Homework, a habit worth challenging!

It may seem simplistic to say that the problem with the concept of homework is that it comes directly from the notion of learning as ‘work’; but this is a notion that we believe our lifelong learners of today simply don’t need.

At BIS we are about loving learning, whether at school or at home, and recently it seems other Australian schools have begun to adopt a similar approach.

Thoughts of homework is one of those primary school memories that makes most parents and children shudder. We have all either been on the end of that pencil frantically scribbling away, or trying to support the frantic little child holding the pencil. Either way, it is a memory that stays in our body and mind that is rarely associated with anything but drudgery and tiredness; the worst way to feel about learning!

The problem with assigning formal homework can be broken down into some key concerns:

  • Children need time to connect their body, their imagination, their families and friends
  • Homework, by definition, defines school learning as ‘work’ never ‘play’
  • Parents are not teachers!

Children need time to connect their body, their imagination, their families and friends

Our concrete world child needs time and space to be able to explore the world around them and to imagine the world in their minds. Their wee bodies are always constricting to cope with shared spaces and shared rule systems, and it is only when they get home that they can breathe and release that pressure. Homework, like constantly scheduled after-school activities, deprives children of this freedom.

At BIS we make sure that our students have plenty of opportunity to move and stretch in their classroom environment but we also know that once school is over that is when they really need to ‘yahoo!’, and most days our after-school playground is filled with families doing just that!

Homework, by definition, defines school learning as ‘work’ never ‘play’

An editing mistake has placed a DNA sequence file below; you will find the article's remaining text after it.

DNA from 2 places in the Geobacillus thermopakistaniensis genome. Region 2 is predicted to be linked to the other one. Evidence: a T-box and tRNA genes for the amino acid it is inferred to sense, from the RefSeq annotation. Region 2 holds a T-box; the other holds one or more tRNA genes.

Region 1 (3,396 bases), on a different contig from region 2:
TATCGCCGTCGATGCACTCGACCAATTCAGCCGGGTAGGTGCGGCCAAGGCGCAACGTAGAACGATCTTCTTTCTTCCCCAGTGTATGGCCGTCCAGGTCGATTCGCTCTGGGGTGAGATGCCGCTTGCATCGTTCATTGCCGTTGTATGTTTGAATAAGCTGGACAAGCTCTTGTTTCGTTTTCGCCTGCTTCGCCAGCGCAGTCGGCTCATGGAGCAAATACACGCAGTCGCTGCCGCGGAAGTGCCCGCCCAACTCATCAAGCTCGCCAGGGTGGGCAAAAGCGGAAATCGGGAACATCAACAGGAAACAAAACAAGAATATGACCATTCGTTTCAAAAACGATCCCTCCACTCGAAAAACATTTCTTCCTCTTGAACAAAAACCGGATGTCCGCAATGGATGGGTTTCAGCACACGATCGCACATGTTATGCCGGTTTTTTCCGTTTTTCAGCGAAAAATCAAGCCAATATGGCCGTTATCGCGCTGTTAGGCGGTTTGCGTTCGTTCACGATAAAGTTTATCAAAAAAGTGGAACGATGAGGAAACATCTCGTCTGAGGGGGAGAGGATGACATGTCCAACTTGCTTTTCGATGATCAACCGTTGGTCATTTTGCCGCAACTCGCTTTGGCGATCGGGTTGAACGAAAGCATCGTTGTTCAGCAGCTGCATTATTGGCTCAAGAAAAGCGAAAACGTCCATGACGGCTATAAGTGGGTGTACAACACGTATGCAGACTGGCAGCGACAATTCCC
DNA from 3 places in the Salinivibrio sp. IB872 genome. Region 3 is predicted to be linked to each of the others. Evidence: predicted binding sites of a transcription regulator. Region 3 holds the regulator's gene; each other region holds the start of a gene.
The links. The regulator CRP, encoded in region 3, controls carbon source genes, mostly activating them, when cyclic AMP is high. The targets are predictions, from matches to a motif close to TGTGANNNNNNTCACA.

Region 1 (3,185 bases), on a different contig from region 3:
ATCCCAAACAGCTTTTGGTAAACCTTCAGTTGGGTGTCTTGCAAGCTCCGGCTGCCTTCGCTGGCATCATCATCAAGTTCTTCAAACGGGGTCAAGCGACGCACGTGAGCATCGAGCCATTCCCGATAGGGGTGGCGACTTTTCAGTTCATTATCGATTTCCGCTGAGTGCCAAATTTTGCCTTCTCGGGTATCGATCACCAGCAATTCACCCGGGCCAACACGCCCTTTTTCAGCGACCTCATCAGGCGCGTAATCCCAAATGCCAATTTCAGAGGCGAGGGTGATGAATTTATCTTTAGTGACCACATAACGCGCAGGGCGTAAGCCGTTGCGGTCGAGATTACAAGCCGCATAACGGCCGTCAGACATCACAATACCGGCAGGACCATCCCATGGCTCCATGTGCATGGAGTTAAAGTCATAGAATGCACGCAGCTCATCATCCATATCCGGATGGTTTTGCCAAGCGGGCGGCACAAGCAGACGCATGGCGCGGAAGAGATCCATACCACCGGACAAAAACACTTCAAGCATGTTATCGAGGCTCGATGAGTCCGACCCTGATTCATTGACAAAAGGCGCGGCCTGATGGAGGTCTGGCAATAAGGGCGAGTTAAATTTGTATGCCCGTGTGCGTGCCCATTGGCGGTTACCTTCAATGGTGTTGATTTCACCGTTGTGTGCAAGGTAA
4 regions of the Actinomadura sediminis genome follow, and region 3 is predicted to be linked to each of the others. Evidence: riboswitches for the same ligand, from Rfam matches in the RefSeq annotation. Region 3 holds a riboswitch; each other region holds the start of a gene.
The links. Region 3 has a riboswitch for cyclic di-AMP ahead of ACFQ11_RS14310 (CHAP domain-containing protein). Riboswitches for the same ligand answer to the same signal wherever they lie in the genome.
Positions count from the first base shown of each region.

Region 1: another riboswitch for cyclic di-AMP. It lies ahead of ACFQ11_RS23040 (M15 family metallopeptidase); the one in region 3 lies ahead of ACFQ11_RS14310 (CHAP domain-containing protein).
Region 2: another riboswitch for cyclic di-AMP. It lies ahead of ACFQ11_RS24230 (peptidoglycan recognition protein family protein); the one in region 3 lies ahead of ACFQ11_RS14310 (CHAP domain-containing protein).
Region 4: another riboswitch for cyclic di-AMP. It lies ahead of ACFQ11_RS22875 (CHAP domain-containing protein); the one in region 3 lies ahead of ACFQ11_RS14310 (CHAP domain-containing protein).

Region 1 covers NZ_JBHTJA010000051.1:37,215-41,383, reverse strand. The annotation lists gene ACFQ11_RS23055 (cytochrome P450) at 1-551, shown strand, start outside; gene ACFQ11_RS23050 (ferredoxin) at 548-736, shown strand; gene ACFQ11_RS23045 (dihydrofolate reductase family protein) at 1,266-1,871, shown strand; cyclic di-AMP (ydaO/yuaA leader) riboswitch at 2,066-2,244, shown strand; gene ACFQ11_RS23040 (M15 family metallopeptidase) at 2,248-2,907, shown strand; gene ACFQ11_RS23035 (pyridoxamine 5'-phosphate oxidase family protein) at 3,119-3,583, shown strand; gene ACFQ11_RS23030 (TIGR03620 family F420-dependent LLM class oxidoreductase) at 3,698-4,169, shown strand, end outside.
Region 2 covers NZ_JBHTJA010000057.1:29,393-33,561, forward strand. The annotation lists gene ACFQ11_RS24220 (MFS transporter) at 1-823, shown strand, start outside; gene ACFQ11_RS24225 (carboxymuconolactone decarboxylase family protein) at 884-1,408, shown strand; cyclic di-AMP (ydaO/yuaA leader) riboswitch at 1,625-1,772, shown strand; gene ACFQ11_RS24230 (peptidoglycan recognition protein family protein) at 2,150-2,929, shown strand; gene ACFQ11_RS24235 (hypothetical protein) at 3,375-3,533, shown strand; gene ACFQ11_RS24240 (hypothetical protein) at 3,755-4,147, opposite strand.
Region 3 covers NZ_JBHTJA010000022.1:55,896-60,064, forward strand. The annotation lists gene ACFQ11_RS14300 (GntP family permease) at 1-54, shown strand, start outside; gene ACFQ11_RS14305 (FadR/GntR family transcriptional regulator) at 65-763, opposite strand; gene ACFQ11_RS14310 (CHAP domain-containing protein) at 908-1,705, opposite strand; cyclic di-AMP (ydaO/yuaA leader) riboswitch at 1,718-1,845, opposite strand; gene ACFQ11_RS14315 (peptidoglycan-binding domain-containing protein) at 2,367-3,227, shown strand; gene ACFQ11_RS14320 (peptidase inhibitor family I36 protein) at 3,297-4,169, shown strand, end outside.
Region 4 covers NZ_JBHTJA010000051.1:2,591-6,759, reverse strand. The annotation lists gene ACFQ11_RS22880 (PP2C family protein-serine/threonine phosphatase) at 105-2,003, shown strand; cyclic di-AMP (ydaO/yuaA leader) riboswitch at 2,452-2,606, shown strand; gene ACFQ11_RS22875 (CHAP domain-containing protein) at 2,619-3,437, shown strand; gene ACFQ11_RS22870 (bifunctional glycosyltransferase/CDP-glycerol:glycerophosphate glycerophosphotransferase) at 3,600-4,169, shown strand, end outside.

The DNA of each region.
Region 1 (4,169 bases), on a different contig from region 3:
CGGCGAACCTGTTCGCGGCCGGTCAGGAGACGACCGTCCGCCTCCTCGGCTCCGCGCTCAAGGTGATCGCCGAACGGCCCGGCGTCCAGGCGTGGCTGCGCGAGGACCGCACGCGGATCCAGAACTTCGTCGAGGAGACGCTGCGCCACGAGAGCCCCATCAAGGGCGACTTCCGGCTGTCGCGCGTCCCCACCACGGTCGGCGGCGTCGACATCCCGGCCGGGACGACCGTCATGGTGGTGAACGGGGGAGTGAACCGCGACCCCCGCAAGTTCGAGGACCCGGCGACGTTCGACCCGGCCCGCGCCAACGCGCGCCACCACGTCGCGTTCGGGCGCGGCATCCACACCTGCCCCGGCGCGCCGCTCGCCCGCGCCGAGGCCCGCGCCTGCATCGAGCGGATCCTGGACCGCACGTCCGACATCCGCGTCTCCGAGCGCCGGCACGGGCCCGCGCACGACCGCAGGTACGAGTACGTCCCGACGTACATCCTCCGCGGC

All too often children experience the end of playtime with their parents due to the demands of ‘work’; whether in the home or in the office. The association of school and learning as being a child’s ‘work’ happens very quickly, as the adults around them refer to the need to ‘get their work done’ before they can relax or go out to play. By taking away play even more from the already exhausted child, the concept of homework supports and maintains the insidious notion of learning as ‘work’.

At BIS we know that home learning is just as important as school-based learning! Spending time with friends and family; caring for and playing with pets; playing with their imagination in quiet moments; cooking, cleaning and playing with toys all provide opportunities for growth and new knowledge. Each of these will help a child form their attitude towards learning, creative thinking, communication and problem solving, as well as ensuring the health of their minds and bodies. For these reasons, during their first 4 years at BIS we only ask that our students’ home learning be about developing a love of reading, writing and numbers through moments of shared learning together.

Parents are not professional teachers!

We know that learning can’t always be fun. Primary-aged children have to gradually learn the process of working through difficult and challenging learning breakthroughs; and they do this with support from their Teaching Teams. Homework has often been seen as the mechanism by which to stimulate this type of support structure at home. However, unlike teaching staff, parents are rarely given the training or tools required to really help their child. Watching Mr Incredible struggle with just such a challenge, I was struck with how often parents must find themselves in this dilemma.

At BIS we ensure that we support our parents with lots of opportunities to learn about our teaching model, and we share regular updates on the themes for each term’s focus, along with home-based learning that your can explore together. Our teachers are also eager to talk and share at their twice-yearly 45 minute sessions with each family. We want to help you to skill you up, just in case you want to work with your child at home.

Extending your child’s learning into their home context helps them to build new associations and to see the opportunities for joyful learning both at home or at school; but formal homework is not needed to achieve this. We know that your child has to get ready for their transition to high school, and a gradual introduction to homework is therefore part of the last two years of their time at BIS. Prior to this, our home learning is centred around reading regularly together and working on number facts. The only rule is: never, ever make it painful! We don’t want your child to ever feel dread – we want them to love their learning and for it to be about excitement and joy.

Jen Haynes

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